Friday, September 2, 2011

License to drive, license to thrive

I'll admit it: I don't have a driver's license. Not having a license has been a mere annoyance to me (though admittedly an extreme annoyance to my husband, who constantly feels like he's driving around Miss Daisy). But this would not be merely an annoyance if I had children or lived in a rural community, and it would be downright crippling if I was faced with both.This story in last week's New York Times discusses the issue of driver's licenses in New Mexico, the only state besides Washington that allows undocumented immigrants who are in-state residents to get the same type of driver's license citizens can get. But this won't last long if New Mexico governor Susana Martinez gets her way. 

According to scholar Maria Pabon Lopez, much of the increased fear of issuing driver's licenses stemmed from the fact that the 9/11 hijackers were able to board the planes because they had valid driver's licenses, which, according to the 9/11 and Terrorist Travel report, were collectively obtained from Arizona, California and Florida (along with state ID cards from Maryland, Florida, and Virginia).

However, the past and current discussion for and against giving undocumented immigrants valid driver's licenses fails to address this law's affect on rural communities and individuals. While rural households have greater access to vehicles than urban areas (92.7% vs. 88.9%), they are faced with both a greater need for vehicles and a dearth in public transportation. According to a United States Department of Agriculture Information Bulletin, not only is public transportation only available in 60% of rural counties, 28% of those offer only limited services.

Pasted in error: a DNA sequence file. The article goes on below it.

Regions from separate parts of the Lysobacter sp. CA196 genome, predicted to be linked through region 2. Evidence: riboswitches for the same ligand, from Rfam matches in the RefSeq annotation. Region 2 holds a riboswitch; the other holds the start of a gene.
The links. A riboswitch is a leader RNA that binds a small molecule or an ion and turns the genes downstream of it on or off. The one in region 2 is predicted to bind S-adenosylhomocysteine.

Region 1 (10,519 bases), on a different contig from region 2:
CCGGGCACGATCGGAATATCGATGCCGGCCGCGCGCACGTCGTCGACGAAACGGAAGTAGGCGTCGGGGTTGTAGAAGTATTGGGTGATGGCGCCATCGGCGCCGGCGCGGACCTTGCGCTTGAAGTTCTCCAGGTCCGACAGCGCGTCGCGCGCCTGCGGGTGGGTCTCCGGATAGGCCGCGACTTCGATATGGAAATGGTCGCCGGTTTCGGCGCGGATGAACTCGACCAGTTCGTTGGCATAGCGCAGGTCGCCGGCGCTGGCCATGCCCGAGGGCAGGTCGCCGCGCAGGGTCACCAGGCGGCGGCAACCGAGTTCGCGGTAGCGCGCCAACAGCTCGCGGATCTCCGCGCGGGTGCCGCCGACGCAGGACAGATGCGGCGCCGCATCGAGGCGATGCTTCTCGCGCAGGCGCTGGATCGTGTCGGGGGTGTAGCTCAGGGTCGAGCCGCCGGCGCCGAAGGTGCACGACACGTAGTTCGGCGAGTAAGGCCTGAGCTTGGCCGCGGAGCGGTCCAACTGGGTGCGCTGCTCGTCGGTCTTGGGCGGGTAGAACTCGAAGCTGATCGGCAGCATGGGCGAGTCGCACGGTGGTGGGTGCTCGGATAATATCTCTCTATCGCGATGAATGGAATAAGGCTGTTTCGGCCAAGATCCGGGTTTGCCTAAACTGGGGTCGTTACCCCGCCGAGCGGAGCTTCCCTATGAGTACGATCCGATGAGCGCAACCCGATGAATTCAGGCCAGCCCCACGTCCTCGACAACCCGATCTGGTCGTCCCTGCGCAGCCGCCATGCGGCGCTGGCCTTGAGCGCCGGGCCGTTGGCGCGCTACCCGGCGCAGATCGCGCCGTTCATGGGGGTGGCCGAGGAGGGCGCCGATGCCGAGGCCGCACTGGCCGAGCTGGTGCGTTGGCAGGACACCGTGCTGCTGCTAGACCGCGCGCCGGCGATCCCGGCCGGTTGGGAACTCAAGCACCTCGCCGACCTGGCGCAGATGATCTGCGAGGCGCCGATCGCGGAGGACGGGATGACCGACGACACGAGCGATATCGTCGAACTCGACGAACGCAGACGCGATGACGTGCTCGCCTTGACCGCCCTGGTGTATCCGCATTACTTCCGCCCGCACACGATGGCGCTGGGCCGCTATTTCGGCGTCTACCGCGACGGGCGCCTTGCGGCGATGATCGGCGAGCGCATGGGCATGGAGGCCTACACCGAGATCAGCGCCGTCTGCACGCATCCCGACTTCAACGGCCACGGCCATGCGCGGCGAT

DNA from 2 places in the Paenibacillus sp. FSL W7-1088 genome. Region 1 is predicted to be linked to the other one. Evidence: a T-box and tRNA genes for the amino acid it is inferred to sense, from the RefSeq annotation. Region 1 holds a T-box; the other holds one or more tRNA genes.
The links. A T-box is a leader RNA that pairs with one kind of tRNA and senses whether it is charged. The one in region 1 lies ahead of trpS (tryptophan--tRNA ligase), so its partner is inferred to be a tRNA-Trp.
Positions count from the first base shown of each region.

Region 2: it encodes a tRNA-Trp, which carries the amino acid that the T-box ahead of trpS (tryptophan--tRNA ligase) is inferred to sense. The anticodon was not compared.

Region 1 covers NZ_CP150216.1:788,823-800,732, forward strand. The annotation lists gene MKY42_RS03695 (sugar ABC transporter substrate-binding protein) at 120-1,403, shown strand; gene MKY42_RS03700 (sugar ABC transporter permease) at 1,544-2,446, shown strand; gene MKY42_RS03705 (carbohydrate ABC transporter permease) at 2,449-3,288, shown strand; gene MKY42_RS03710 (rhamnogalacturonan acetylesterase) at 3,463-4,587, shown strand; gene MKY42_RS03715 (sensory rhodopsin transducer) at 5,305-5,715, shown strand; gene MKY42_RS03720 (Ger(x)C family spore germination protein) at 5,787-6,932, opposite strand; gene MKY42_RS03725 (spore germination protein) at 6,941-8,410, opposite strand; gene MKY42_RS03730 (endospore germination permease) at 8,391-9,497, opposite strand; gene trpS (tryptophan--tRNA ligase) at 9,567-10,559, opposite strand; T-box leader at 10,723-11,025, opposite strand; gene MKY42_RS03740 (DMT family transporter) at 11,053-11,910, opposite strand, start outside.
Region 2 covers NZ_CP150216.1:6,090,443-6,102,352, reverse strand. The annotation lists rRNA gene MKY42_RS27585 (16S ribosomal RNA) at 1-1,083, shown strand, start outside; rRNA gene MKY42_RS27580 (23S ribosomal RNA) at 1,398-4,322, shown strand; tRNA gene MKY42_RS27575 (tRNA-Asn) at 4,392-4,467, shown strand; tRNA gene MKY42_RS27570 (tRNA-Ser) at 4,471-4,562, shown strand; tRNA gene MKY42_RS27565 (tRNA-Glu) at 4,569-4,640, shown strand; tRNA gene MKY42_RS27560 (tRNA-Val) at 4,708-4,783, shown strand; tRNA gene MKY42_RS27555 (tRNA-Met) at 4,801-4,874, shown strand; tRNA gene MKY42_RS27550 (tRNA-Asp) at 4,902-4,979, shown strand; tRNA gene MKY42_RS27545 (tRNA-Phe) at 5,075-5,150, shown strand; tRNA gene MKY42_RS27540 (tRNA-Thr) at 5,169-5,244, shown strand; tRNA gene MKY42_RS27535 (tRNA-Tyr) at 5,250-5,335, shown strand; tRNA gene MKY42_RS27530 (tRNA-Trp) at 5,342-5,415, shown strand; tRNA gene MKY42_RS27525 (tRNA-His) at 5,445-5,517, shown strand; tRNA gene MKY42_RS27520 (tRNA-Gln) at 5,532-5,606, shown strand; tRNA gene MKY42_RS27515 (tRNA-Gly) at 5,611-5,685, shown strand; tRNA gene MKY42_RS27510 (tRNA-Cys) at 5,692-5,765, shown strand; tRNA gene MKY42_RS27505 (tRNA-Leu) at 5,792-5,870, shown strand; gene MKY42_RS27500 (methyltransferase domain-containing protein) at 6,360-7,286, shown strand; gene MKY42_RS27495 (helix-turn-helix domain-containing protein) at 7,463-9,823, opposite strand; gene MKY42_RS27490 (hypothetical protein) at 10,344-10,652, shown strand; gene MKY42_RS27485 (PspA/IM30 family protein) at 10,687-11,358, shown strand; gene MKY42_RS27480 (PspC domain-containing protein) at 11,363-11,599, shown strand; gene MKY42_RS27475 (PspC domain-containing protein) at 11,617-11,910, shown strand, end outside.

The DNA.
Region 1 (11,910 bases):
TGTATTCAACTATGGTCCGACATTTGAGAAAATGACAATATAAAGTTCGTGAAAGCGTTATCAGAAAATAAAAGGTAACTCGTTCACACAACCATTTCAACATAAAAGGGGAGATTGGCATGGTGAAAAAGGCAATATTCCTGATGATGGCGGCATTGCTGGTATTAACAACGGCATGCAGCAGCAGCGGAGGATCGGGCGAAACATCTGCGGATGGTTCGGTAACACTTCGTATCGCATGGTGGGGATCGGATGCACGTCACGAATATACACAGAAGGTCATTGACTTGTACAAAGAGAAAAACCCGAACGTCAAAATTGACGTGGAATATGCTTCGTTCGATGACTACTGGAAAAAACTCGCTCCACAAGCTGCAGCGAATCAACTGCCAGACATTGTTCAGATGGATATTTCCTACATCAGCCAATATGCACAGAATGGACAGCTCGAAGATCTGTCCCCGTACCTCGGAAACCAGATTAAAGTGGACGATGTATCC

Rural areas are marked by vast spatial distance between services and among residents. In addition, work is increasingly moving away from rural residences. For both undocumented immigrants and citizens in rural communities, not having a car probably means not having a job. Car pools are an option, but they are limited in number and feature logistical limitations. 

Not only do driver's licenses affect them vocationally, lack of licenses will prevent them from providing for their children, receiving access to medical care, and taking care of their elderly relatives. Mother's who are unable to get their children (who very well may be American citizens if they were born in this country) to and from school and doctors appointments or provide them with basic necessities such as food would be deemed negligent by American legal standards and risk losing their children. The New York Times article quotes an immigrant mother who sums up this sentiment perfectly, “How will I take my children to school? ... How can I go to Wal-Mart to get medicine? If you take away our licenses, you take away our lives.”

For those against immigration, the argument of allowing undocumented immigrants to sustain themselves may not be persuasive. It is important to note that the somewhat lenient New Mexico law, that Martinez wants to reverse, was not designed to promote undocumented immigration, but rather to increase rates of car insurance and properly training drivers on driving techniques and traffic laws. 

In rural areas where driving is a necessity, undocumented immigrants who are unable to get a drivers license will be either unable to work (which does not mean that they will leave America but will instead may rely on tax funded welfare services) or they will drive anyway, probably without the necessary training and definitely without insurance. These options are not only detrimental to the American economy, they pose physical and economic danger to Americans. 

In addition, rural areas with declining population are often reliant on cheap immigrant labor. This is especially true of agricultural communities, where immigrant laborers do the hard work that others simply aren't willing to do. Creating barriers on immigrant livelihood in turn creates a barrier on rural livelihood, which is something these communities cannot afford during this Great Recession.

7 comments:

Namora said...